Joseph Stalin: “the Father of Nations”
(General Secretary of the Soviet Union from 1922 till 1953)
A politician who walked over the dead bodies of both his associates and rivals on his way to power, Joseph Stalin was also a ruler who achieved an almost unprecedented economic miracle of modern times, having made a great industrial and military power out of a dilapidated and mostly agrarian country. “He found Russia working with wooden plows and left it equipped with atomic piles,” Sir Winston Churchill is believed to have said about him.
It was under Stalin that the Soviet Union won the Great Patriotic War against Nazi Germany in 1945, thus making USSR’s contribution to defeating the Axis in World War Two hard to overestimate. And it was under Stalin, as well, that the Soviet people suffered the hardly bearable strains of collectivization and industrialization, the mass famine of the 30s, the notorious Purges and the creation of the gulag system that, according to different estimates, 14 to 40 million Soviet citizens went through – with many not surviving.
Adolf Hitler: “the Fuhrer”
(Chancellor of Germany from 1933 till 1945)
The man who initiated the deadliest conflict in human history – World War II – actually started off as a spy. Following the ignominious defeat of Germany in World War I and the German 1918-1919 November revolution, Adolf Hitler's job was fishing for information on the activities of small political parties and groups. It was then that he tried becoming a speechmaker at a political gathering. He felt he was in his element and soon became leader of the National Socialist German Workers’ Party – the Nazis.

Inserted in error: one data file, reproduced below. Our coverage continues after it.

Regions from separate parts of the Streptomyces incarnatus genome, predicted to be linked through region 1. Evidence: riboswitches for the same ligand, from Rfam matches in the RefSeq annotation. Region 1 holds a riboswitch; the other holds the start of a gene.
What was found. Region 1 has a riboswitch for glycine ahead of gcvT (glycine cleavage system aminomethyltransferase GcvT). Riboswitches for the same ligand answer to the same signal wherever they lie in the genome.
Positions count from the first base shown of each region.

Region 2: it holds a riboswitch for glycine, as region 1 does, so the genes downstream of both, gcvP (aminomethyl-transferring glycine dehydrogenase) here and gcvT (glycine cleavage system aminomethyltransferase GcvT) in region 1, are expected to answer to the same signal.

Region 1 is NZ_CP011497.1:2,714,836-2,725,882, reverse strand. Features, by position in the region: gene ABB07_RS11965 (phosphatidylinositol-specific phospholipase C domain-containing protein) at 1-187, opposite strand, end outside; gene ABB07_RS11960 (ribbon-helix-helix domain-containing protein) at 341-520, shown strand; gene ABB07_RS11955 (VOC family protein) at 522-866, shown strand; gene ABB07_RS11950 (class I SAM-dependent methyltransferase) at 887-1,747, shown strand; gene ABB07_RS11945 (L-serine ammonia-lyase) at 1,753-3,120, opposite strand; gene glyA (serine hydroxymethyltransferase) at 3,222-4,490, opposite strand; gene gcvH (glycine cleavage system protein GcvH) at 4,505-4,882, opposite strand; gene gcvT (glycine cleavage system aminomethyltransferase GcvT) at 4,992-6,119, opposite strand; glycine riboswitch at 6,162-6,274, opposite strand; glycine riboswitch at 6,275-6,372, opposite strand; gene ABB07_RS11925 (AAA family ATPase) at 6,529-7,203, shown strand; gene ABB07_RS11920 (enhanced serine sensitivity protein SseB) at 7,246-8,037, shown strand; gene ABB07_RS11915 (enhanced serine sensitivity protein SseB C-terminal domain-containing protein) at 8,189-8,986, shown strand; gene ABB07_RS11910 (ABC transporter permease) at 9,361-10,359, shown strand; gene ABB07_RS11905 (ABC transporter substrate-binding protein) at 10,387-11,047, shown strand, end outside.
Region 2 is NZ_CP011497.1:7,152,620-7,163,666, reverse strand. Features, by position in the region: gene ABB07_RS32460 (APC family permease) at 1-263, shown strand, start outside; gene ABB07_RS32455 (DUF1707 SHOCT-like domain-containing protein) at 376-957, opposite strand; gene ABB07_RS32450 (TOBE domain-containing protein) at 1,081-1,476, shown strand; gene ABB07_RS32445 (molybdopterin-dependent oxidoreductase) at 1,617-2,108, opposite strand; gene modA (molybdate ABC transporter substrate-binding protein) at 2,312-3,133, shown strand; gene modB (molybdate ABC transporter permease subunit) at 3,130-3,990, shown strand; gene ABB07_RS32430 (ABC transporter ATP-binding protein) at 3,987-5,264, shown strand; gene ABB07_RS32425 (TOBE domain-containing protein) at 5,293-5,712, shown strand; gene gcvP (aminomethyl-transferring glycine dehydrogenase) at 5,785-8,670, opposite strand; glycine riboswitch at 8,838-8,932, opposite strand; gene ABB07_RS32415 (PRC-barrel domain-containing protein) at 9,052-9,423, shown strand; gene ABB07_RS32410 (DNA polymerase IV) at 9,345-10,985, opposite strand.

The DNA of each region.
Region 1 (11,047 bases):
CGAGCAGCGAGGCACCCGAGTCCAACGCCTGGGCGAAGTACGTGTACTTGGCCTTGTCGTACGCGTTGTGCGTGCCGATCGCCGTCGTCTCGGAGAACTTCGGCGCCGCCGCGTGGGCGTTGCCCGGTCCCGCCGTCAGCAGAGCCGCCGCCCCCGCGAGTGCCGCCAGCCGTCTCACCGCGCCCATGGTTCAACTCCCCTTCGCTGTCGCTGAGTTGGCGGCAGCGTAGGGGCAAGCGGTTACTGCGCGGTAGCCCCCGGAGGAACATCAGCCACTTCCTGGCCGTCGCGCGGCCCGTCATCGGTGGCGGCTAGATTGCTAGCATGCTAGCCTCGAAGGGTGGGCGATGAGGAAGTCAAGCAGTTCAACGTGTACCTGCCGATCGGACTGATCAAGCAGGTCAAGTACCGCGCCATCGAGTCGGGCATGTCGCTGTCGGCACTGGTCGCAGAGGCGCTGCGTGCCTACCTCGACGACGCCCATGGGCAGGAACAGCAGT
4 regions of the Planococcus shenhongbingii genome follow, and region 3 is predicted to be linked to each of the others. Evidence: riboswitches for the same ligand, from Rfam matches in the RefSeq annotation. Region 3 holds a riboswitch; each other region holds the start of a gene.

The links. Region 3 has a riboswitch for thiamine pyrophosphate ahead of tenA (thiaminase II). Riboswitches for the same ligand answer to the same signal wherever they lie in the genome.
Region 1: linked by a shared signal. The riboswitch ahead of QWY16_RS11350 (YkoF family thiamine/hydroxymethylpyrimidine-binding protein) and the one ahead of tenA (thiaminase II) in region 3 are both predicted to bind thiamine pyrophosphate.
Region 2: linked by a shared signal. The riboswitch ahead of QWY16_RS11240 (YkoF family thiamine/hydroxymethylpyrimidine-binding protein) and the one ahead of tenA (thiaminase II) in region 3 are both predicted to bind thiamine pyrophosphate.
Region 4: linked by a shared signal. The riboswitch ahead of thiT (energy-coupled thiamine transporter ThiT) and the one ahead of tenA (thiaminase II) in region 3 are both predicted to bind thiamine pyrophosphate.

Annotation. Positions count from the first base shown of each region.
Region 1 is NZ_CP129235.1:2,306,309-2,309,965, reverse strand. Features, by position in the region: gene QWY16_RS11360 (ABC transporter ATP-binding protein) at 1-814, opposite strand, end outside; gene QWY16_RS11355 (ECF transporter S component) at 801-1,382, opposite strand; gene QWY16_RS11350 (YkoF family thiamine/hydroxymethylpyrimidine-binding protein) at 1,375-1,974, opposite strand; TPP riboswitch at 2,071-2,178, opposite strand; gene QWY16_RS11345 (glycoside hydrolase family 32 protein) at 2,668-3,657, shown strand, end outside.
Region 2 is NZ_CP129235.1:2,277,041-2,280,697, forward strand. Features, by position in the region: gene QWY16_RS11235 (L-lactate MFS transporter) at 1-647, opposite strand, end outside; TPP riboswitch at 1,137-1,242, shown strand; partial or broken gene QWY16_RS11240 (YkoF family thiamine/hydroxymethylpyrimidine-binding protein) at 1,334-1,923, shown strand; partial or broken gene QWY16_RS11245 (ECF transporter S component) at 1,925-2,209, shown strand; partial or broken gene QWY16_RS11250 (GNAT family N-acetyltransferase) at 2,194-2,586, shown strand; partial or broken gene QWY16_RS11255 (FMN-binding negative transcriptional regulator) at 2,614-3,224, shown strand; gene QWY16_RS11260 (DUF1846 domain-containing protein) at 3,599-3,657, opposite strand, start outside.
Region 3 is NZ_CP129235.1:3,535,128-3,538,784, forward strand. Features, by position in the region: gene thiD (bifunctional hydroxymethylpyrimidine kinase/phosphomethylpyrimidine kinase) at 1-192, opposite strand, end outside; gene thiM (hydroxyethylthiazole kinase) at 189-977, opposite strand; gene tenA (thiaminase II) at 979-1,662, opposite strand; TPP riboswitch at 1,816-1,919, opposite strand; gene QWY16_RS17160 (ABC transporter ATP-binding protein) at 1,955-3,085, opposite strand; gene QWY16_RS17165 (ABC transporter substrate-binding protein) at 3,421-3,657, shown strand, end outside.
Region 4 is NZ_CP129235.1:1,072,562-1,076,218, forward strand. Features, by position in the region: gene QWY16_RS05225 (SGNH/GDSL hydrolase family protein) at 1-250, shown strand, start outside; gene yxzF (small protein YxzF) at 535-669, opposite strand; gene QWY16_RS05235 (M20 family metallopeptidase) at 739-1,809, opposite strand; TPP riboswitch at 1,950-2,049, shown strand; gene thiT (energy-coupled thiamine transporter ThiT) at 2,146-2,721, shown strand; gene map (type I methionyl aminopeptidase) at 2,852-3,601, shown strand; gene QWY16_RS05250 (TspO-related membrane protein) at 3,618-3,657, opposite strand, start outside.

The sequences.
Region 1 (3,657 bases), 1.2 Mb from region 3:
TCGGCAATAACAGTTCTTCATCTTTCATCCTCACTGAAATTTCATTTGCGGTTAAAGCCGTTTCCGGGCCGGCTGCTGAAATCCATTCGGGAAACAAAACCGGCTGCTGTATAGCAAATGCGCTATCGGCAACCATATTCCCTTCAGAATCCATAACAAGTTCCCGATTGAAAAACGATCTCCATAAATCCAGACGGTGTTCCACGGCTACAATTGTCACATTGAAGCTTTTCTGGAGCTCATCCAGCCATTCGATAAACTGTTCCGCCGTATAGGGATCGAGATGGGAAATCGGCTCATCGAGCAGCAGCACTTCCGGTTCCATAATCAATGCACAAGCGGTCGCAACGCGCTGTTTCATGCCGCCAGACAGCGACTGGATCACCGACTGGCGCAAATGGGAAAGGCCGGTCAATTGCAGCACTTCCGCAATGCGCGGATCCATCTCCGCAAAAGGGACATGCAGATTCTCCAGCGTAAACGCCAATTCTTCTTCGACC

After assuming the position as Chancellor of Germany, Hitler suppressed the political opposition in the country, established the Gestapo – the secret state police, a system of concentration camps, and started mass Jew-baiting, which later grew into a genocide of the Jews throughout Europe. Hitler wiped out one-third of the Jewish population of the world, an event known as the Holocaust.
Democratic freedoms were, by that time, long gone in Germany. Planning to launch a large-scale aggression, Hitler initiated one of the largest economic and infrastructure development campaigns in the country’s history. By 1938, Hitler’s regime had occupied Austria and Czechoslovakia and, in 1939, by attacking Poland, he provoked the start of World War II which took the lives of over seventy million people, the majority of whom were civilians. After the defeat of Germany in 1945, Adolf Hitler committed suicide.
Augusto Pinochet: “the Reformer-Dictator”
(President of Chile from 1973 till 1990)
Military dictatorship and political repressions versus economic liberalization and reforms – that is the controversial legacy of the 16 years of Augusto Pinochet's rule in Chile. After the coup d'etat of September 11, 1973, he headed the junta that exercised executive and legislative functions of the government, and in 1974 was declared President. Ideologists of Pinochet's regime were saying that democracy is something Chile could not afford at the time. So, the system of representative democracy was annihilated and the National Congress dissolved.